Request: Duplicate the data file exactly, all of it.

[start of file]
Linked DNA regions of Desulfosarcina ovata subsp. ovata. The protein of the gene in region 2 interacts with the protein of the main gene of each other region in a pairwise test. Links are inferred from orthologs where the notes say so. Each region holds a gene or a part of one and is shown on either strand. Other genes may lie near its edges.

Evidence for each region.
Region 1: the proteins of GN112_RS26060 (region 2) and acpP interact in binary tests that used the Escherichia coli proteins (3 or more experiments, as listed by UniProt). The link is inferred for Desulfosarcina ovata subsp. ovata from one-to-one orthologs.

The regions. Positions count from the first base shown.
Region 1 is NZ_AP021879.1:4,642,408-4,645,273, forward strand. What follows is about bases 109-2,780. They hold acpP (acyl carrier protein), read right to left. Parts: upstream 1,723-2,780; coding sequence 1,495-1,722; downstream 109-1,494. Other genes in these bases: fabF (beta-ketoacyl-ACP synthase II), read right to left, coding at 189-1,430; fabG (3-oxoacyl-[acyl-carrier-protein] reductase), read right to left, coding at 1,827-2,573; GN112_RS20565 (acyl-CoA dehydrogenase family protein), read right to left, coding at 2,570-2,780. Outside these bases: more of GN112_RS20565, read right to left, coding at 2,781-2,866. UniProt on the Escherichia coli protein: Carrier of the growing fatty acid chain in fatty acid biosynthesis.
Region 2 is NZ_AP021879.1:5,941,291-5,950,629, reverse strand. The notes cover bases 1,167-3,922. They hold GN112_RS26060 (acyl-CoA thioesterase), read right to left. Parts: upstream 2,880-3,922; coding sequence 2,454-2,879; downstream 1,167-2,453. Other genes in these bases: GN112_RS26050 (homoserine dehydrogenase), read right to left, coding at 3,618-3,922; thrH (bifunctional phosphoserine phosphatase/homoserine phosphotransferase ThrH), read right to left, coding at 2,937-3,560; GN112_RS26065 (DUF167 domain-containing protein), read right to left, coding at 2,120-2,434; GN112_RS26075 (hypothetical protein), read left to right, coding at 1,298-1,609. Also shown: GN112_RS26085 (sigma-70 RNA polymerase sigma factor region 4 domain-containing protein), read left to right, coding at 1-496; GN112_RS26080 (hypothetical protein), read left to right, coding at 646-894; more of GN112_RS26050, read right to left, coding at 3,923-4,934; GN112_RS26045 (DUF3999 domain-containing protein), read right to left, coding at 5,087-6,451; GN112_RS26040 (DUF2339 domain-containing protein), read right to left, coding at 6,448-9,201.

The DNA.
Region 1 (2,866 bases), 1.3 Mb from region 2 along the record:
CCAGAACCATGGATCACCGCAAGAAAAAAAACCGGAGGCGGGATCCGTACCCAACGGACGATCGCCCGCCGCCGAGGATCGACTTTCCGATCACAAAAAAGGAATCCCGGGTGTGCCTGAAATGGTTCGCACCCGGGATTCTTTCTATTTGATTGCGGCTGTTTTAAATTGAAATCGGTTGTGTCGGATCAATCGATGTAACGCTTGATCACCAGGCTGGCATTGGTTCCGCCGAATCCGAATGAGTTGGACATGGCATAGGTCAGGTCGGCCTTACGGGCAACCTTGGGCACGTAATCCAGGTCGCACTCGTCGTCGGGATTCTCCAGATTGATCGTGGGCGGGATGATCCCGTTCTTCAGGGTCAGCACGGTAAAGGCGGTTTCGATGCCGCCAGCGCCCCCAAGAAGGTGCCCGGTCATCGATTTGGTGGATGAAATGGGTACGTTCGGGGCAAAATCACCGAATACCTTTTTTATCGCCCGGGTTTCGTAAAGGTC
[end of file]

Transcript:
Linked DNA regions of Desulfosarcina ovata subsp. ovata. The protein of the gene in region 2 interacts with the protein of the main gene of each other region in a pairwise test. Links are inferred from orthologs where the notes say so. Each region holds a gene or a part of one and is shown on either strand. Other genes may lie near its edges.

Evidence for each region.
Region 1: the proteins of GN112_RS26060 (region 2) and acpP interact in binary tests that used the Escherichia coli proteins (3 or more experiments, as listed by UniProt). The link is inferred for Desulfosarcina ovata subsp. ovata from one-to-one orthologs.

The regions. Positions count from the first base shown.
Region 1 is NZ_AP021879.1:4,642,408-4,645,273, forward strand. What follows is about bases 109-2,780. They hold acpP (acyl carrier protein), read right to left. Parts: upstream 1,723-2,780; coding sequence 1,495-1,722; downstream 109-1,494. Other genes in these bases: fabF (beta-ketoacyl-ACP synthase II), read right to left, coding at 189-1,430; fabG (3-oxoacyl-[acyl-carrier-protein] reductase), read right to left, coding at 1,827-2,573; GN112_RS20565 (acyl-CoA dehydrogenase family protein), read right to left, coding at 2,570-2,780. Outside these bases: more of GN112_RS20565, read right to left, coding at 2,781-2,866. UniProt on the Escherichia coli protein: Carrier of the growing fatty acid chain in fatty acid biosynthesis.
Region 2 is NZ_AP021879.1:5,941,291-5,950,629, reverse strand. The notes cover bases 1,167-3,922. They hold GN112_RS26060 (acyl-CoA thioesterase), read right to left. Parts: upstream 2,880-3,922; coding sequence 2,454-2,879; downstream 1,167-2,453. Other genes in these bases: GN112_RS26050 (homoserine dehydrogenase), read right to left, coding at 3,618-3,922; thrH (bifunctional phosphoserine phosphatase/homoserine phosphotransferase ThrH), read right to left, coding at 2,937-3,560; GN112_RS26065 (DUF167 domain-containing protein), read right to left, coding at 2,120-2,434; GN112_RS26075 (hypothetical protein), read left to right, coding at 1,298-1,609. Also shown: GN112_RS26085 (sigma-70 RNA polymerase sigma factor region 4 domain-containing protein), read left to right, coding at 1-496; GN112_RS26080 (hypothetical protein), read left to right, coding at 646-894; more of GN112_RS26050, read right to left, coding at 3,923-4,934; GN112_RS26045 (DUF3999 domain-containing protein), read right to left, coding at 5,087-6,451; GN112_RS26040 (DUF2339 domain-containing protein), read right to left, coding at 6,448-9,201.

The DNA.
Region 1 (2,866 bases), 1.3 Mb from region 2 along the record:
CCAGAACCATGGATCACCGCAAGAAAAAAAACCGGAGGCGGGATCCGTACCCAACGGACGATCGCCCGCCGCCGAGGATCGACTTTCCGATCACAAAAAAGGAATCCCGGGTGTGCCTGAAATGGTTCGCACCCGGGATTCTTTCTATTTGATTGCGGCTGTTTTAAATTGAAATCGGTTGTGTCGGATCAATCGATGTAACGCTTGATCACCAGGCTGGCATTGGTTCCGCCGAATCCGAATGAGTTGGACATGGCATAGGTCAGGTCGGCCTTACGGGCAACCTTGGGCACGTAATCCAGGTCGCACTCGTCGTCGGGATTCTCCAGATTGATCGTGGGCGGGATGATCCCGTTCTTCAGGGTCAGCACGGTAAAGGCGGTTTCGATGCCGCCAGCGCCCCCAAGAAGGTGCCCGGTCATCGATTTGGTGGATGAAATGGGTACGTTCGGGGCAAAATCACCGAATACCTTTTTTATCGCCCGGGTTTCGTAAAGGTC